Marketers have the great responsibility (and sometimes burden) of coming up with creative, attention-grabbing campaigns, communications, advertisements, and more, and every once in a while there’s a marketing initiative that makes us ask, “What were they thinking?” We’ve compiled what we believe are some of the biggest marketing mistakes from years past and others very recent. There’s something to be learned from them all!
So who doesn’t love St. Patrick’s Day? I mean really…all the beer, all the green, all the green beer. So why not honor the Irish with a new product launched in their name on their day. Nike thought it was a great way to tie everything up into one neat bow.
They wanted to introduce a new shoe named the “Black and Tan” in honor of the drink by the same name which is usually made with the Irish staple: Guinness. What they failed to realize is that while Black & Tan might be a perfectly respectable name in Beaverton Oregon, it would never, ever be used in Ireland.
Black and Tan refers to a British paramilitary group organized to help put down the Irish rebellion of the 1920’s. The Black and Tan’s were notorious for their violent and oppressive tactics and are reviled to this day in some parts of Ireland.
So take Nike’s plan to introduce a shoe named Black and Tan on St. Patrick’s Day, an incredibly insensitive and ignorant move, and you have a perfect storm for stupid marketing tricks. The only thing Nike could do to make it worse when they got called out on this gaffe would be to say that “Black and Tan” was the unofficial name and they never intended to use it. Sometime I’d love to hear a company say, “…you know what? We really screwed up and we’re embarrassed by our actions and lack of knowledge in doing this. We’re sorry.”
When developing an advertising campaign, companies take everything into account from color to typography. Well, most companies do. Apparently PepsiCo. and Japanese based fashion company A Bathing Ape didn’t double check the latter. They collaborated to create a limited edition can, calling the promotion “Pepsi x Aape” to bring attention to Bathing Apes sub-brand Aape. The two companies decided to use Pepsi’s typeface for the promotion, which seemed reasonable. The unfortunate part of this collaborative print ad, which was featured in a Hong Kong subway, was that some mistakenly thought the ad read “PEPSI x RAPE.” The misinterpreted campaign even made its way on to various other promotional products made for the collaboration. This confusion was avoidable if they had reconsidered the typography they both approved for the ad. Attention to detail is crucial, and failing to do so can lead to some embarrassing public apologies.
I realize that I am about to write about a very polarizing subject, so please do not focus on the Obamacare part of these ads and instead look at the approach the ads take. At first glance, the ads promoting the healthcare initiative in Colorado are offensive to millennials. They continue to be offensive at a second glance as well. For those of you who have not seen the ads, you can check them out here. After seeing Wednesday night’s episode of The Daily Show where they aired a report on these ads, you can see why this was the first thing that came to mind when we decided on this subject for our Free-for-all Friday. However, when I sat down to write this, I came across this NPR article which shed a little more light on the story of these ads.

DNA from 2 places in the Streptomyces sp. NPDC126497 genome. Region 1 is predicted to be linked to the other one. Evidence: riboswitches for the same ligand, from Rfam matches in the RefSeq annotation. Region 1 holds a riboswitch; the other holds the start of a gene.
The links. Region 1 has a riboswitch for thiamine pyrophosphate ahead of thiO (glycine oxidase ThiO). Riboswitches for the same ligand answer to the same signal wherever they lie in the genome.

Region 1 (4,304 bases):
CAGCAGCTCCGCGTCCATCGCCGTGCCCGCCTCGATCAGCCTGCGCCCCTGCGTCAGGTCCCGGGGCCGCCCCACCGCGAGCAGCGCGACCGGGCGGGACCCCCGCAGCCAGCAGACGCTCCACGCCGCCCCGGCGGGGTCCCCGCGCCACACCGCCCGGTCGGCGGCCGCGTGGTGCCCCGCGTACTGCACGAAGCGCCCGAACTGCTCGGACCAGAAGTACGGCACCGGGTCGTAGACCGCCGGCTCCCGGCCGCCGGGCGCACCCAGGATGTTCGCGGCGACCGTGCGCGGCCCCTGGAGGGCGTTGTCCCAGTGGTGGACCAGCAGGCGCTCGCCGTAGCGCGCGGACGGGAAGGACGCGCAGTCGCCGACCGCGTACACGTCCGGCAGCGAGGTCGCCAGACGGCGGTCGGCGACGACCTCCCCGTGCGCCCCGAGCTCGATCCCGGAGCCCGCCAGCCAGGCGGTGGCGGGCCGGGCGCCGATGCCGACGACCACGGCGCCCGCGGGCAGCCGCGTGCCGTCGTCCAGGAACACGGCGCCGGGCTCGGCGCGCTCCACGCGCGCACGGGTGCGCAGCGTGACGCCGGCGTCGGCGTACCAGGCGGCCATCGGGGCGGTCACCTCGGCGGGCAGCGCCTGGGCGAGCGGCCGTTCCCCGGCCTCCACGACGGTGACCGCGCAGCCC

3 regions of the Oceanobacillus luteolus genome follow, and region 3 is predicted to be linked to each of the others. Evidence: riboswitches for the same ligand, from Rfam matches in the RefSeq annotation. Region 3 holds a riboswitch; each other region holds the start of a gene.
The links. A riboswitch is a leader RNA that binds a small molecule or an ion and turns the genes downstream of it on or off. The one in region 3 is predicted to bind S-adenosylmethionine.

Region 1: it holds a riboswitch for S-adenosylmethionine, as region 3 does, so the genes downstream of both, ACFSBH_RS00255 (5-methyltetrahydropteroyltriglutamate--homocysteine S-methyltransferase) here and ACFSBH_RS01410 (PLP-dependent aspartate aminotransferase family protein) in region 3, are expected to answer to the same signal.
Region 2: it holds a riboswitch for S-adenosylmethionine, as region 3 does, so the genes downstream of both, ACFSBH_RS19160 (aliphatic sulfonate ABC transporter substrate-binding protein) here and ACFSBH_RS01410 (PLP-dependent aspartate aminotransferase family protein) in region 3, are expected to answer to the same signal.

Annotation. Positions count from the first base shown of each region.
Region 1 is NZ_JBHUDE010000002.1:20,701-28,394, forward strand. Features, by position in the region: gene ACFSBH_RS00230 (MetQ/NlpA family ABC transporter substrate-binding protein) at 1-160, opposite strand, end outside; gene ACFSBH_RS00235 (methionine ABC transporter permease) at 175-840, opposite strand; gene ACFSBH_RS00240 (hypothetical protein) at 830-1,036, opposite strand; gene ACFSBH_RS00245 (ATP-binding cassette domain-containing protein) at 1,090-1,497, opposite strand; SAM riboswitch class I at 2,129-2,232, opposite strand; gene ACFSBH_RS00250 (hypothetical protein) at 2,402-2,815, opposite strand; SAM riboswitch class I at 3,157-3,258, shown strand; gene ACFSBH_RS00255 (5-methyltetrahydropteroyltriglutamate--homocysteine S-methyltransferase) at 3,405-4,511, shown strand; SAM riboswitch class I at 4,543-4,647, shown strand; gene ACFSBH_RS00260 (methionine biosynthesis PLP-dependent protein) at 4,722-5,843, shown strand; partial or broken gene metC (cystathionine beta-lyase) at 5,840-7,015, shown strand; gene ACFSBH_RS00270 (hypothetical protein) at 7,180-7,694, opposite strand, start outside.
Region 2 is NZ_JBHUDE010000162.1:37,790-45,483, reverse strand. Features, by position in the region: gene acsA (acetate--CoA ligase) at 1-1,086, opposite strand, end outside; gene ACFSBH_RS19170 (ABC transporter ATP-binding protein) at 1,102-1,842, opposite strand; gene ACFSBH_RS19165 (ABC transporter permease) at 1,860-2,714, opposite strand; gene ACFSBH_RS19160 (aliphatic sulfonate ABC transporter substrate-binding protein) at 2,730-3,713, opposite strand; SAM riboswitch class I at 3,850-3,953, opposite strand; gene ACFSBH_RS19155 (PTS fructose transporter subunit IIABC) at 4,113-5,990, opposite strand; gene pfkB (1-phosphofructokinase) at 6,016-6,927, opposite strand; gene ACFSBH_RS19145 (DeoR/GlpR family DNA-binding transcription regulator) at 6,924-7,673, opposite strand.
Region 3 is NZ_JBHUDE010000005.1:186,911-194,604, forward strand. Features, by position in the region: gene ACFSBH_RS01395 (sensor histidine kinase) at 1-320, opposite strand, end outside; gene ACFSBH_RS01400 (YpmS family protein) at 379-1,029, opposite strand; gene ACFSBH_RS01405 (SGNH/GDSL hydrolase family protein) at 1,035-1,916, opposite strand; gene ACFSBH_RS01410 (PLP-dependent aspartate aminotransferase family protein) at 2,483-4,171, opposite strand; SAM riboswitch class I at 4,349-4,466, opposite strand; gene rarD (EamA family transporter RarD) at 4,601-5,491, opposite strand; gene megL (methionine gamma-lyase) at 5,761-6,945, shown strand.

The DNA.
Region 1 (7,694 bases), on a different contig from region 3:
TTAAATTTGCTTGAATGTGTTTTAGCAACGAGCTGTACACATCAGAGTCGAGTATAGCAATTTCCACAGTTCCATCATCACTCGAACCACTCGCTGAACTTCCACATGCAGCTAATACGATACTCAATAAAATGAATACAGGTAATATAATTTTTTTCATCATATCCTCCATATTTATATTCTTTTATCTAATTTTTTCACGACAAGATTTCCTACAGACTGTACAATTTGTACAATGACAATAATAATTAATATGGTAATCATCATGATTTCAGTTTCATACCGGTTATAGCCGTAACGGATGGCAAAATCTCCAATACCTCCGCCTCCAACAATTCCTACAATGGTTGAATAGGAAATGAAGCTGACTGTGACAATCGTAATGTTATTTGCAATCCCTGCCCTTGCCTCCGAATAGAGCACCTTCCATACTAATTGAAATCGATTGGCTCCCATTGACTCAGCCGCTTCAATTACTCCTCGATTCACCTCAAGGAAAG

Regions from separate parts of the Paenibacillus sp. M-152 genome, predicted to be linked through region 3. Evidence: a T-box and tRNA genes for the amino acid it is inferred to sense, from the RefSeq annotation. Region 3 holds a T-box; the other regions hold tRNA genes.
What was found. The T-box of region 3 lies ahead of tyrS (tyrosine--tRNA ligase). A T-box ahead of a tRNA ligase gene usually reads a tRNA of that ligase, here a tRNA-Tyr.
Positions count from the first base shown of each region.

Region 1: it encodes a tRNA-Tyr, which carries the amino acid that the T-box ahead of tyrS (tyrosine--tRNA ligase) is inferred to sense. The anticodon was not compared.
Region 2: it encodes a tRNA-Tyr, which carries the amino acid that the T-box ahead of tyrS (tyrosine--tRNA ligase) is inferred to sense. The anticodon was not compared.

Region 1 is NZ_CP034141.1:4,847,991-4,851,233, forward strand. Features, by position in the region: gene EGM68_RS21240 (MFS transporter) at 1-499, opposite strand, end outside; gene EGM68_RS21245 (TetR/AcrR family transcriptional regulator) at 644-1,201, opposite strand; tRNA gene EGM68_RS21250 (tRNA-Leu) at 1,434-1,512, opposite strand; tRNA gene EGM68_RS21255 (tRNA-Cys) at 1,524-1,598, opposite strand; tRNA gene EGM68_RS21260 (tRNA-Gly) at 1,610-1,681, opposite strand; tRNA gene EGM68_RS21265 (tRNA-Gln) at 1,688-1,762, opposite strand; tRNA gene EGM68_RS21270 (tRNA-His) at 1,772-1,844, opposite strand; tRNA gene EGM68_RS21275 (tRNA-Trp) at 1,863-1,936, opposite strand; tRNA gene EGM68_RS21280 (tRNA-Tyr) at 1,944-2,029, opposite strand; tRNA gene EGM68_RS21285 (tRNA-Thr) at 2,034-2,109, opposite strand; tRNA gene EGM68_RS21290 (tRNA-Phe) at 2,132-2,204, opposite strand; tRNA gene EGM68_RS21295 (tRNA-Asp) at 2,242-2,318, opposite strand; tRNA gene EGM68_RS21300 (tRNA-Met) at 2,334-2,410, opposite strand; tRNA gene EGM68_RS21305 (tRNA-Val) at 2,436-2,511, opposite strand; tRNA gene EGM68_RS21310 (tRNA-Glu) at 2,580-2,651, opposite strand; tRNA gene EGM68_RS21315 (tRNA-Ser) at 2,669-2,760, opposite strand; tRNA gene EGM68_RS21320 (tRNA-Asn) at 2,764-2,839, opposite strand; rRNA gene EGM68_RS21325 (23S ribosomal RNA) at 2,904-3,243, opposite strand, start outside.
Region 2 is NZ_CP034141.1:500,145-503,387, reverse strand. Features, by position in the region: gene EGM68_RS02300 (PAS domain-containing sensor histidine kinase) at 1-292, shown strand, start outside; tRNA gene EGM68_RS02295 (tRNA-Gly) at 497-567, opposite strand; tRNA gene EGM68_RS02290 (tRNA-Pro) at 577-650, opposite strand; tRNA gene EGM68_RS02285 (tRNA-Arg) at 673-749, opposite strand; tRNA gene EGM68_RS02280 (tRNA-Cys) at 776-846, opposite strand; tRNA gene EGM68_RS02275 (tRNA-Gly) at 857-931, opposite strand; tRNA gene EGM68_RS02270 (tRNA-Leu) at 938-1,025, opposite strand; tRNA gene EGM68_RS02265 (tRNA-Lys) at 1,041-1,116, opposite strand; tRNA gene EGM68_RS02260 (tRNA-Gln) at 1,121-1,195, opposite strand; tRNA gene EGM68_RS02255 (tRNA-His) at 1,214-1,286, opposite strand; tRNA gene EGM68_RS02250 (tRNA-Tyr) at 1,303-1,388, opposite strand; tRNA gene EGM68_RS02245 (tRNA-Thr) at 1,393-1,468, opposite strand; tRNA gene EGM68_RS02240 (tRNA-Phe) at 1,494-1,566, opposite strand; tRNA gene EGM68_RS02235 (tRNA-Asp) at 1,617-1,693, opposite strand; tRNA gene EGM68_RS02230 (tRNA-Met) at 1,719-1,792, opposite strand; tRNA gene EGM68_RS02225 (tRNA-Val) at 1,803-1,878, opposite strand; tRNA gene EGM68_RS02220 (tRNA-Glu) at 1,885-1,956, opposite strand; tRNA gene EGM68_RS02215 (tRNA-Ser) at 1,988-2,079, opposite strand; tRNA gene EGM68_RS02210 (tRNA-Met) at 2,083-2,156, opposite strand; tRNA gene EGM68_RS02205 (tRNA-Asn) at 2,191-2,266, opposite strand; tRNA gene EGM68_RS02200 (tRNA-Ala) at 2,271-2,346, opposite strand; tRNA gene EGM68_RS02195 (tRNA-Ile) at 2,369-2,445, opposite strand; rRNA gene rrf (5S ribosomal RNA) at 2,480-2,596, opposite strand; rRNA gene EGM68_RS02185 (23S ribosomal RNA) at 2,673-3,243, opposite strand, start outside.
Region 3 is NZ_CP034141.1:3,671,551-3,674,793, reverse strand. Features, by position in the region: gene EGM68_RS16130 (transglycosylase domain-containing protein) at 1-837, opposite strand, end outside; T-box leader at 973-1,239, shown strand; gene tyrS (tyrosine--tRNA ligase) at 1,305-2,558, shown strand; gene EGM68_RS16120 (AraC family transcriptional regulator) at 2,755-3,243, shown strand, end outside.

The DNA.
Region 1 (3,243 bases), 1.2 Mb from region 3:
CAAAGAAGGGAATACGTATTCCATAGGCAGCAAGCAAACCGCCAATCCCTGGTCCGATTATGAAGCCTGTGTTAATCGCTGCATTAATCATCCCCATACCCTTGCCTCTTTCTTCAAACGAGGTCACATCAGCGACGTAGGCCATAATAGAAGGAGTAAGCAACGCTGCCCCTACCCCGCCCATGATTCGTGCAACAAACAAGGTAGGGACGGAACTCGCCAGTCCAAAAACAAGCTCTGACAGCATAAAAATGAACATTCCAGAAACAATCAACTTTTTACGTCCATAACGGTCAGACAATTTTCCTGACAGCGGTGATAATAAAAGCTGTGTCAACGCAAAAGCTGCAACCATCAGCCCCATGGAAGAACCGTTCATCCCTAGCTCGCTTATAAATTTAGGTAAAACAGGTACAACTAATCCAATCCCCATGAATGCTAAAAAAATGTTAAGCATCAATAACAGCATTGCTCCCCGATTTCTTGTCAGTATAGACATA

After reading that article I now have mixed feelings about these ads. On one hand, given what they had to work with (a budget of $5000), they seem to have done a pretty good job of getting eyeballs on the ads via social media. But on the other hand, the use of offensive material seems like a cheap trick used to just get some added exposure without communicating the brand message at all. This is ultimately the reason I think this is a huge marketing mistake. At the end of the day, the ads succeeded in getting attention, but they didn’t do anything in the way of relaying the brand message that they really wanted to communicate.
I was just born the year that this marketing blunder was committed, and while it may be an oldie, there’s certainly a lesson to be learned. Prior to 1981, the portable computer didn’t exist. One company, the Osborne Computer Corporation, saw an opportunity to launch a product that would allow professionals to take their work with them via a portable computer with the creation of the Osborne 1. A twenty-four-pound machine hardly sounds portable when I compare to my current day MacBook Pro, but at the time the product was a true innovation. And with innovation we know comes competition. Big brands Apple and Compaq (who no longer exists) launched their own more advanced versions of the PC. Osborne Computer Corporation felt the need to fend off their competitors with the announcement that they were coming out with a newer, more advanced model. One problem…people quit buying the Osborne 1 in anticipation of something more sophisticated, which wouldn’t be released for more than a year later. It resulted in an immediate financial impact and eventually resulted in the company filing for bankruptcy.
Some of you may have heard of “The Osburne Effect.” The term was coined after this event of prematurely announcing a product launch before the product was made available, and the unintended effects of having a negative impact on product sales. The Osburne Computer Corporation may have been first to make this mistake, but others have since followed. When it comes to product life cycles and innovation, there’s definitely something to be learned here. Timing is everything! It’s the reason Apple stays so hush, hush about their new products, and it’s also what fuels their need for constant innovation.
Photo Credit: Alex E. Proimos